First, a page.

Pub Rants

Keeping FedEx in Shorts

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STATUS: Contracts and more contracts. Also got translation rights money today. Love those foreign publishers who like buying my authors and publishing them in fun countries like Japan.

What song is playing on the ipod right now? WICHITA LINEMAN by Glen Campbell

As you can tell, my little ipod is eclectic. I just put it on random scramble and whatever song happens to be playing as I start this blog is what gets posted. It just went from Glen Campbell to Gloria Gaynor. Even I think that’s a little strange. Yesterday, I swear it was stuck on the Pietasters—my husband’s favorite band, after CAKE that is. Now Matchbox Twenty just popped on because I keep getting interrupted while writing this blog.

I may be laboring under a misconception so you guys will have to set me straight.

I always think of aspiring writers as in need of funds. Even though I know many writers with great, well-paid jobs (and potentially make more money than I do in a year), I just think of them in terms of being “writing poor”—as in they don’t have a lot of extra money in the budget to spend on postage, paper, ink cartridges etc. and the costs of doing writing as a business.

It’s expensive to mail off a full—which is why I always ask for those electronically.

So I can’t understand the number of FedEx overnight partials I receive. Truly, the number is staggering.

Folks, I don’t even send contracts and money to my clients FedEx overnight—the most expensive option they have. Why in the world would a writer expend that type of money to mail in a partial request?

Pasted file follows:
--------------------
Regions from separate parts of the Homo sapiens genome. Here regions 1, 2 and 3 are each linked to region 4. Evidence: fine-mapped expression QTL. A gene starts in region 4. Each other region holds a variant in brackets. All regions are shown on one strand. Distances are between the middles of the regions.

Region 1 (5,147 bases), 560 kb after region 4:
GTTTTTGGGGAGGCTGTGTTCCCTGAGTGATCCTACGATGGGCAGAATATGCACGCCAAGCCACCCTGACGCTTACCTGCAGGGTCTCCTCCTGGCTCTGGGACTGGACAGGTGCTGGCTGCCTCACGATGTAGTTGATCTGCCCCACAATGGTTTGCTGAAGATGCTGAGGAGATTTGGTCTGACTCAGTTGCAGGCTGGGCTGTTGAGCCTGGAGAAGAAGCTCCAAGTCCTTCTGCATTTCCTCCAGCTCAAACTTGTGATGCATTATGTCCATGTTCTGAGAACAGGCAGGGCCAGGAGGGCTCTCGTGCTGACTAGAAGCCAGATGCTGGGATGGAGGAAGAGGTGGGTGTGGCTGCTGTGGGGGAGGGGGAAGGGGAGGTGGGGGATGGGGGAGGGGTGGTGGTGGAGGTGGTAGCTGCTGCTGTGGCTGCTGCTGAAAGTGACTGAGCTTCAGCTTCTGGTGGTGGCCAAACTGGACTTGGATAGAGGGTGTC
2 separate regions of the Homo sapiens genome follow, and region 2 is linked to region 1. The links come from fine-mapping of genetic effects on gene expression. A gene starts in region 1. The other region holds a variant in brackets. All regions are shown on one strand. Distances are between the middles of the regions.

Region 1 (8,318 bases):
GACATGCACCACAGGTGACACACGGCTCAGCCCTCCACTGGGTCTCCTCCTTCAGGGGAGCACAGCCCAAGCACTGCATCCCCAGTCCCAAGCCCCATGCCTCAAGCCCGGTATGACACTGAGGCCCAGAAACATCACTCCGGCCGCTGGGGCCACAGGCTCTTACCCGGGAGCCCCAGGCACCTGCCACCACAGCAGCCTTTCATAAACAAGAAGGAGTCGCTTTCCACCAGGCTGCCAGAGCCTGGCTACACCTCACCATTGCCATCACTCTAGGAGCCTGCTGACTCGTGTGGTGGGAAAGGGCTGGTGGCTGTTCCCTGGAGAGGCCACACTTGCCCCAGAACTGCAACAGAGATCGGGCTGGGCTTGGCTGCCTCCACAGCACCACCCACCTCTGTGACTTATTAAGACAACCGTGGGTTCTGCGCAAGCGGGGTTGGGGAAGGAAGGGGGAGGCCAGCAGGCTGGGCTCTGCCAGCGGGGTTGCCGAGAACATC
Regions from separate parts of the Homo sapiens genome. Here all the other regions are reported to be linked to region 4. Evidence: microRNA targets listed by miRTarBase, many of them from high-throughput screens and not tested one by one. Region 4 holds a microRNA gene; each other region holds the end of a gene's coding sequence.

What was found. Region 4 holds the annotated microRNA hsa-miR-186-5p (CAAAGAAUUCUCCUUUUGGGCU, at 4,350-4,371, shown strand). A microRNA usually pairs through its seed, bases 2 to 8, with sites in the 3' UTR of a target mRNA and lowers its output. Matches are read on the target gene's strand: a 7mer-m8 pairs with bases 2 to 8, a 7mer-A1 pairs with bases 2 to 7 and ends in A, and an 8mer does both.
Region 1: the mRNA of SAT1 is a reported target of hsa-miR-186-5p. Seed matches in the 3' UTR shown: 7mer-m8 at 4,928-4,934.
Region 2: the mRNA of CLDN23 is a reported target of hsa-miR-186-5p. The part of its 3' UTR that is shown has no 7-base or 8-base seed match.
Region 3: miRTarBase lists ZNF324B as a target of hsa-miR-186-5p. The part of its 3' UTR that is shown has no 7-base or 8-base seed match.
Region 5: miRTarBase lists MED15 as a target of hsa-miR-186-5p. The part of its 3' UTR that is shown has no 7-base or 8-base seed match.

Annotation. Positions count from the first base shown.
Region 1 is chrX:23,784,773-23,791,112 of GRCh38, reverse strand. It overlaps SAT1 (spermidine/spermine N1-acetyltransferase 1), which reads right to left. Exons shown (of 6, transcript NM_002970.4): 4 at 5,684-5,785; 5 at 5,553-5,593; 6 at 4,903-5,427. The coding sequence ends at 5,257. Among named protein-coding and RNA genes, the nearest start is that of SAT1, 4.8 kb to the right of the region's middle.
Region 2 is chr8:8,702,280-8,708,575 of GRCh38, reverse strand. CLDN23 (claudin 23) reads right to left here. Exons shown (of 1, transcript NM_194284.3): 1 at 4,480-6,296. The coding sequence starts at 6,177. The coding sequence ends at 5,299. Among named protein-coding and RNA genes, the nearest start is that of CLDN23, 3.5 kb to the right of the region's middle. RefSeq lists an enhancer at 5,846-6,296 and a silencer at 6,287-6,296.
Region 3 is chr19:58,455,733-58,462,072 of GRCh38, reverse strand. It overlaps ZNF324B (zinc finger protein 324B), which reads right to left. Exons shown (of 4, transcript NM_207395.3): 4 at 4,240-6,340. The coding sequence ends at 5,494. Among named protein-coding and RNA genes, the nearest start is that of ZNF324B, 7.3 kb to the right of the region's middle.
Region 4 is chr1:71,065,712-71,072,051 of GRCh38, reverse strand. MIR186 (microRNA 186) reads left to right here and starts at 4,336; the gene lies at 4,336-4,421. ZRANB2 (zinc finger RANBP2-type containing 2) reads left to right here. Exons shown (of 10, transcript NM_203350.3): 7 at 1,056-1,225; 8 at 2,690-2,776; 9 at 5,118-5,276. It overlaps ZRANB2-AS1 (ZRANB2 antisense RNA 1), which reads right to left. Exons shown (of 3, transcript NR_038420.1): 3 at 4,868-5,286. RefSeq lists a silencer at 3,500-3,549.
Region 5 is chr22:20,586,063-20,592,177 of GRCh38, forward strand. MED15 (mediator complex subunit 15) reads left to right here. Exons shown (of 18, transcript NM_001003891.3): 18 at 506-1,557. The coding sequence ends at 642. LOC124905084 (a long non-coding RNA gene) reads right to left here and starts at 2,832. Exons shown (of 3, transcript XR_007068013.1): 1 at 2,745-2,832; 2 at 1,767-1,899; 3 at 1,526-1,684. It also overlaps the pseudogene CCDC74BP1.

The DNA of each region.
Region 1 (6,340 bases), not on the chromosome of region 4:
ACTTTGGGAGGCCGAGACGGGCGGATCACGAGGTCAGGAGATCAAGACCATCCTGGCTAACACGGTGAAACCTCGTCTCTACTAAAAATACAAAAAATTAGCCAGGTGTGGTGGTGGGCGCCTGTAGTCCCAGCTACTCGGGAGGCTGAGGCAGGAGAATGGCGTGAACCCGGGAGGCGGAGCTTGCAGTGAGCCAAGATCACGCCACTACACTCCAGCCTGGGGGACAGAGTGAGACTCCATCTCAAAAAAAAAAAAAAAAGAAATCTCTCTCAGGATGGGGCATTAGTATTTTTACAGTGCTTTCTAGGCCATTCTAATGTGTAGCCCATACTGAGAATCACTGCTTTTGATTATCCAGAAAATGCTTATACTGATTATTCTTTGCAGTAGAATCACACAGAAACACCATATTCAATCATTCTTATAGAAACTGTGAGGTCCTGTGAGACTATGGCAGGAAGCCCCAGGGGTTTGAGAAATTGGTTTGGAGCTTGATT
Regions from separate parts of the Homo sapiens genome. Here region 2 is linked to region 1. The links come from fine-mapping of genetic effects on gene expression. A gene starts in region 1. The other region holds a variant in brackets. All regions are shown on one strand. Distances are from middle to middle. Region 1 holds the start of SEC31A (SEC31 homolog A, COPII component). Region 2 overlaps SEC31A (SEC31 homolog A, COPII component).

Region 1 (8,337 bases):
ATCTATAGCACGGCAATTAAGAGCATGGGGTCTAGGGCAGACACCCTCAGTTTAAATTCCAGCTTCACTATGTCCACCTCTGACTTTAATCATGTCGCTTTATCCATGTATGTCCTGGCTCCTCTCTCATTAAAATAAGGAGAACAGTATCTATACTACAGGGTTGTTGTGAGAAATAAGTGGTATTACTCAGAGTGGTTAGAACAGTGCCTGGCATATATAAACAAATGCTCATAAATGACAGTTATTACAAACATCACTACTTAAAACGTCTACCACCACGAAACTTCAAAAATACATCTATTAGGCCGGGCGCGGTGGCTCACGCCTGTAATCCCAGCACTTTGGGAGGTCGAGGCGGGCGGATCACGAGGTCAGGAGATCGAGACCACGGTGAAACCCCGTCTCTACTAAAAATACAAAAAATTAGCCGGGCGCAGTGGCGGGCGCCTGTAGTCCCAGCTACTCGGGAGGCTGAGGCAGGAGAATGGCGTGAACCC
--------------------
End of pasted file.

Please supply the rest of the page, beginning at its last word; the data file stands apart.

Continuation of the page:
Do you think I’m going to read it the next day? Unlikely. It’s going into the partial inbox pile and as y’all know, Angie is more than likely going to give it first look and she only comes in on Mondays.

What I’m saying is that there is no need to rush me these pages. Now, there is a big need for me to get through them a little faster, no doubt, but there is no need for speed in terms of it reaching me in the first place.

The United States Post Office does just fine. It will only take 3-4 days—regardless of where you live in this country if you send it regular mail. And if you are worried about status, you can ask and pay for delivery notification. Or, you could include a postcard that says “received on” and we’ll mail it. Of course I might be optimistic on that point. We do try and mail them promptly.

FedEx isn’t going away any time soon. There’s no need to keep them in shorts.

27 Responses

  1. December Quinn said:

    I think there’s a misconception out there that it looks “more professional” to use FedEx. I don’t know why, but it’s one of those things you see every once in a while on amateur writing boards-usually something one of them heard, or “advice” given by someone who’s published a few articles in local papers or something.